The war in Viet Nam may well overshadow everything else as news during the coming year. In Washington, rumors race through the halls of government that we shall send more men to Viet Nam than we sent to Korea; that the war may last ten to twenty years; that the cost of the war in 1966 may run to $10 billion. Such a diversion of the resources of the richest and most powerful nation on earth, for the next decade or two, is sad to contemplate.
The thirty-hour holiday truce plea was a hopeful turn. If this Christmas ceasefire effort can actually be extended into a sincere quest for a just solution, bringing a halt not only to human conflict and suffering but also to Communist aggression, the anxieties of 1966 will be greatly lightened. If not, a grim year may be ahead in Viet Nam.
In its bombing in both North and South Viet Nam, America attempts to spare concentrations of people naturally found in centers of industrialization. This may be the most measured destruction in the annals of warfare, but many such people will unavoidably be killed.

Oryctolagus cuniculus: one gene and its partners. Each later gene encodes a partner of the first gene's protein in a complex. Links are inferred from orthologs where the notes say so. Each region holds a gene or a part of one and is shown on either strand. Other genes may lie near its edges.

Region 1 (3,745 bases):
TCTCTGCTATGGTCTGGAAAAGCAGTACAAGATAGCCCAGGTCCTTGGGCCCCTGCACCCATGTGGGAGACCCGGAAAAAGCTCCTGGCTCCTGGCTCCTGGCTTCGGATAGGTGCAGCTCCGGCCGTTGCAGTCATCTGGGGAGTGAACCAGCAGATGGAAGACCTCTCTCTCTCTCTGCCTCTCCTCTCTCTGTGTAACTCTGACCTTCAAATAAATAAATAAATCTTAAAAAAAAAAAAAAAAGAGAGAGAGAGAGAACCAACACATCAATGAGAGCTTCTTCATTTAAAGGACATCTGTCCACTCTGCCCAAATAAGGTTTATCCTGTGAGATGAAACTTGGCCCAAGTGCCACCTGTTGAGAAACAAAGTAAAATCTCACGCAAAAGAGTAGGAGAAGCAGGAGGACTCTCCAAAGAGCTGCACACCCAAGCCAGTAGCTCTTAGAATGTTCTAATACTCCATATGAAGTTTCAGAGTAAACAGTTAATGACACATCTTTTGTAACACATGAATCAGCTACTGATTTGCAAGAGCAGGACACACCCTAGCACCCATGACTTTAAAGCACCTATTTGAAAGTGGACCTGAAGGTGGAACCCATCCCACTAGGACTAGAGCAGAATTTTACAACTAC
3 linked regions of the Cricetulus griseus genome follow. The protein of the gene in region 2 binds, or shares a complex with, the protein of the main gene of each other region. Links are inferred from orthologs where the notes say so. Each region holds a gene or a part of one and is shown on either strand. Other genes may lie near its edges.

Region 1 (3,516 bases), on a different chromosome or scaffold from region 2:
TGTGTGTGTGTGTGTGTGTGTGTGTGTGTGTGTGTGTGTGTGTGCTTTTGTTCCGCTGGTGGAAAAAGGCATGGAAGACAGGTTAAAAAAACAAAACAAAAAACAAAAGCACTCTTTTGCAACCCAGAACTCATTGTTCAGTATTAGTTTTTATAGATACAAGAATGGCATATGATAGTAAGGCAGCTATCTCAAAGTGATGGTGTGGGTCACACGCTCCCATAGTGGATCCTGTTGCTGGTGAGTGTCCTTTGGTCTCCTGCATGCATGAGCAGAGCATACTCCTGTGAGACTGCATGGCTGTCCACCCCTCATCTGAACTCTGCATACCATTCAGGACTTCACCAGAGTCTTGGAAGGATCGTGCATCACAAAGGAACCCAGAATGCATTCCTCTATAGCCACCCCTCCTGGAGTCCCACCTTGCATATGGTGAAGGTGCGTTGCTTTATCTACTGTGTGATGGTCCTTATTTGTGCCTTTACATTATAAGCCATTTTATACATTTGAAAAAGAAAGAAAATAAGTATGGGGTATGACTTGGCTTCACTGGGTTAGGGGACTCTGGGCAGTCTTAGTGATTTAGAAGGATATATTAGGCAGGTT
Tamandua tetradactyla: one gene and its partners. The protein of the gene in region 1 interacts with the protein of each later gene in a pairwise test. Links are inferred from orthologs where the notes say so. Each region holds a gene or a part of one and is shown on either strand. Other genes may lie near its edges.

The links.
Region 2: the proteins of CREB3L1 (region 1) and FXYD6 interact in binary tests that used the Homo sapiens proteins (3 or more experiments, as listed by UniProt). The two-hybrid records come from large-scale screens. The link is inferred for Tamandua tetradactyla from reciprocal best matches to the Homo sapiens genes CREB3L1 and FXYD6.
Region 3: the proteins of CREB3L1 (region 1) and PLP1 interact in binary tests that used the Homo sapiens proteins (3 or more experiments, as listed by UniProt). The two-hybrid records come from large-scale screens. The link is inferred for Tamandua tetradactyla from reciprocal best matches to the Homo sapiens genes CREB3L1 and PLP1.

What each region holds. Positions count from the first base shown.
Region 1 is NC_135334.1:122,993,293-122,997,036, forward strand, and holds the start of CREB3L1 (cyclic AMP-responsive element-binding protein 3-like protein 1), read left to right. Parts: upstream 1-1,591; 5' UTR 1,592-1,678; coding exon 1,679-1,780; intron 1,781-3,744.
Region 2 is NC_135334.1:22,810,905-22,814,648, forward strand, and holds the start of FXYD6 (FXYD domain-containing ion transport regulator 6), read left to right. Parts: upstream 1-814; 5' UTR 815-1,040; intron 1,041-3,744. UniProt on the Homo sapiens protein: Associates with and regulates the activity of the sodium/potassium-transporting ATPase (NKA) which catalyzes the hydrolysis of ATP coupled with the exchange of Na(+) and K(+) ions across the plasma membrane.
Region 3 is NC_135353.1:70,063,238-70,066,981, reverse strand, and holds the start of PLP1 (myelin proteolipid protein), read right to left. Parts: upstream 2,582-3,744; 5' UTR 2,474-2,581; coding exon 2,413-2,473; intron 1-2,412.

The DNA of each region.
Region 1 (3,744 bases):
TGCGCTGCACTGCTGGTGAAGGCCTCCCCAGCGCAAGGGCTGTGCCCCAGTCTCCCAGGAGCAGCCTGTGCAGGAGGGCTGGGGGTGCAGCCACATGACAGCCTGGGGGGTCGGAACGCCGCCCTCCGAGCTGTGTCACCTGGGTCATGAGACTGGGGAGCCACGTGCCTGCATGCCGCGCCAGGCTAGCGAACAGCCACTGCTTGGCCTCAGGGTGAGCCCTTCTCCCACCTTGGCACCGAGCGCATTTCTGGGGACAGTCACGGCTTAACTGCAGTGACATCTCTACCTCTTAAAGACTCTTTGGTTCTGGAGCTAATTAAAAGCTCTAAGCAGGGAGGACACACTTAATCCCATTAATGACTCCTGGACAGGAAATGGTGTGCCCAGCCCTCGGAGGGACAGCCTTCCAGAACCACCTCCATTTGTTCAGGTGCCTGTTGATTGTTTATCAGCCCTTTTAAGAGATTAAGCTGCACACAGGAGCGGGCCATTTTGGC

The Communist Viet Cong are also selective, in their way. They aim their terrorism with particular force at native officials loyal to Saigon who attempt to establish some order and consensus in that bewildered and undemocratic land. These loyalists have been decapitated, their skin peeled off, their wives’ bodies disemboweled and slung atop fence posts. The tactics of the South Vietnamese are often equally repulsive to Americans, who have no tradition of cruelty. Such Americans do not know that some of the savagery practiced in Viet Nam is based on religion. They simply do not understand the Vietnamese animist living in tribal territory who believes that he bolsters his courage by devouring ...1
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